But it is only after immersing oneself in the back catalog of Ladies Home Journal that one could really mistake Cosmopolitan as radically feminist. Like Hugh Hefner, Gurley Brown was not just a magazine editor but the purveyor of a fantasy-lifestyle brand. The product Gurley Brown sold didn't purport to fix, or even address, the real economic and career anxieties facing midcentury American women. Rather, Cosmo proffered an escapist alternate reality in which every woman could distract herself with a work-related dating life as glamorous as the one Gurley Brown experienced in the Hollywood of the 1940s and 1950s. For Gurley Brown, Scanlon writes, the office was "a decidedly sexy environment," not the site of daily humiliations for women relegated to serving as "office wives," making coffee and picking up laundry for frequently lewd, condescending male bosses. Knowing that Gurley Brown experienced these privations in her own career only makes her wildly optimistic view of the intersection of sex and work seem more peculiar.
A far more sophisticated take on the complications of mixing sex and work can be found in Thomas Maier's absorbing new joint biography of sex researchers William Masters and Virginia Johnson, Masters of Sex. Masters and Johnson were the first scientists to monitor the workings of the human body during actual copulation -- yes, they watched volunteer subjects, hooked up to heart-rate and blood-flow monitors, have sex on lab tables. The team revealed Freud's sex theories as the misogynist bunk they were: The clitoral orgasm isn't less "sophisticated" than the vaginal one; both types of orgasms involve the same nerve endings, and clitoral orgasms prove far stronger. As Maier writes, Masters and Johnson, in their groundbreaking works Human Sexual Response (1966) and Human Sexual Inadequacy (1970), portrayed human females as veritable "sexual Olympians," capable of hours of multi-orgasmic masturbation and sex.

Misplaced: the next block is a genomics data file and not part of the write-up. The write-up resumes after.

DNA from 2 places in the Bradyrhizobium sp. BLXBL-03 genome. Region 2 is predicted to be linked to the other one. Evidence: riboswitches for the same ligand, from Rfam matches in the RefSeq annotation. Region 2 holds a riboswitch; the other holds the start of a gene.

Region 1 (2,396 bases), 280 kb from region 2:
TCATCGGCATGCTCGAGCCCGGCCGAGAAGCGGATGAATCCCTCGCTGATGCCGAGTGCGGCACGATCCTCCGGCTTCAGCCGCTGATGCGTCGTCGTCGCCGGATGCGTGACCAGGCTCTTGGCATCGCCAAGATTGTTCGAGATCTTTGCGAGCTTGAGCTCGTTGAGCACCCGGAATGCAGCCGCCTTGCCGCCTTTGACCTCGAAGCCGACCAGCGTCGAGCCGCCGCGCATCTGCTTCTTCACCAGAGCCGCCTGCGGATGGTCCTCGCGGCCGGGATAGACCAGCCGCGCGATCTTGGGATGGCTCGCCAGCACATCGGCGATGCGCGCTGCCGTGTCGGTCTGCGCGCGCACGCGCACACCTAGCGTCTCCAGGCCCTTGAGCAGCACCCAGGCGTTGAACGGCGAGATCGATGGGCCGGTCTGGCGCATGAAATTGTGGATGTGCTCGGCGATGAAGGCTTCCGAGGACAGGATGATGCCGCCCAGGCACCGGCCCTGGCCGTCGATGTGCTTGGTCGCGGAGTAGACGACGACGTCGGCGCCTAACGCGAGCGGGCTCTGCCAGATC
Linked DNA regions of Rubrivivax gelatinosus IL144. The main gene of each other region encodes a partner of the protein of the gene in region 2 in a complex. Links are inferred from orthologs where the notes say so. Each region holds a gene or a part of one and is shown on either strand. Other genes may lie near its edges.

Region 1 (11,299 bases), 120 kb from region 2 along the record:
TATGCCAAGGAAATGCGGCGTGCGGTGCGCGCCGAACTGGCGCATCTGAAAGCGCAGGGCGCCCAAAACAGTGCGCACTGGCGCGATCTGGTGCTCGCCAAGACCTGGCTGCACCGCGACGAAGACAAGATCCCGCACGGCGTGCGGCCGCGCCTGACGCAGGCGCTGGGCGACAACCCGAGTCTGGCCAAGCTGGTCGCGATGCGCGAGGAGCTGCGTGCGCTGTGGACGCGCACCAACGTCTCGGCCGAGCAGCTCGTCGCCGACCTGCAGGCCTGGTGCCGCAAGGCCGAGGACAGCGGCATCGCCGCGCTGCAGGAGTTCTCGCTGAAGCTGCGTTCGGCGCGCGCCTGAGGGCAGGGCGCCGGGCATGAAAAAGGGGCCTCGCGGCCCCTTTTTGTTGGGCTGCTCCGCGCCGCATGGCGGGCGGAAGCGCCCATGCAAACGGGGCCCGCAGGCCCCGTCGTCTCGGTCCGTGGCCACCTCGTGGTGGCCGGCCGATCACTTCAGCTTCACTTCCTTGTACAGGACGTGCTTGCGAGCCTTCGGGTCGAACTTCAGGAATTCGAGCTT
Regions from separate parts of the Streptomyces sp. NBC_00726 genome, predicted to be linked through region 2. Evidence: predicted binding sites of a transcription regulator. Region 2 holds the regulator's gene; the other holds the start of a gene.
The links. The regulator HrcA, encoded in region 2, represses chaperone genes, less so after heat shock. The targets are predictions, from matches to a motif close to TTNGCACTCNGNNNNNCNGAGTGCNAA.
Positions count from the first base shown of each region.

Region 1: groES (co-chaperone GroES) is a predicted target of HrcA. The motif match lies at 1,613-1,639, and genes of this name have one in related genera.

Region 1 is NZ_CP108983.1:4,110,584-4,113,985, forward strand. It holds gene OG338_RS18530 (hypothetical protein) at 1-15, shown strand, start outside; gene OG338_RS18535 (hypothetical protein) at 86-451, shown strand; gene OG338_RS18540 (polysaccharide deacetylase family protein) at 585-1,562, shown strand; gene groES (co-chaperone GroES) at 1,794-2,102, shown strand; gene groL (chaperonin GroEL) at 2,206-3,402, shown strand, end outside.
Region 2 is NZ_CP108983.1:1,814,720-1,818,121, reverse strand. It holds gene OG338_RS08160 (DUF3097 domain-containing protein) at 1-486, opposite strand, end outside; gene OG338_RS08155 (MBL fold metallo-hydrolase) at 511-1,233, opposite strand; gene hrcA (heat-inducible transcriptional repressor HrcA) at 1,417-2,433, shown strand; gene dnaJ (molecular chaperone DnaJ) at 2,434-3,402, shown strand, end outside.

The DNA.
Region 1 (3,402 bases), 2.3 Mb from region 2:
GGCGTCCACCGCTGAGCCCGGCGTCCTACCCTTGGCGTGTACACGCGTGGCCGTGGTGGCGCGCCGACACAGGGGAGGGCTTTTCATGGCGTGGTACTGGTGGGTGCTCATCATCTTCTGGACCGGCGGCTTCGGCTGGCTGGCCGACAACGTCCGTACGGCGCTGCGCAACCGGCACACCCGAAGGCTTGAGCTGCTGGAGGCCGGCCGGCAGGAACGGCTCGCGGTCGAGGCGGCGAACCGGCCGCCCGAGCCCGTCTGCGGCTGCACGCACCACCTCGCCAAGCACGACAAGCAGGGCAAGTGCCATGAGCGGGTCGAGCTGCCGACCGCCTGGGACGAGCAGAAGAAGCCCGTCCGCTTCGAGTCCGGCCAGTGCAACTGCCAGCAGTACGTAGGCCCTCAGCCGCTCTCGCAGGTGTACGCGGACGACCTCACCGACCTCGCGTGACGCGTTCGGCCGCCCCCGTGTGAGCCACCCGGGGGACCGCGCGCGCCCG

The details of how Masters and Johnson conducted and funded their research are as fascinating as one would expect, given the subject matter. Masters, already a celebrated OB-GYN and fertility expert, began his mid-career transition to sex research in the 1950s, watching through peepholes as prostitutes entertained their customers. In exchange for their cooperation, he provided the women with free medical examinations and negotiated with local police to hold off on vice arrests for a week.
It was Johnson, however, originally hired by Masters as a lowly research assistant, who realized that "ordinary" women could be cajoled into having sex for the sake of science, not least because they were eager to strike a blow against male misconceptions of how the female body works. Much of Masters and Johnson's later data on the female orgasm came from watching women masturbate with the assistance of a mechanical, thrusting dildo with a camera on its tip, nicknamed "Ulysses" by the clinic's staff. Johnson, thoughtfully, would warm the phallus with a damp washcloth before experiments began. And in addition to watching married couples have sex, the duo convinced subjects to mate in the lab with complete strangers, wearing nothing but silk face masks designed and sewed by Johnson's elderly mother.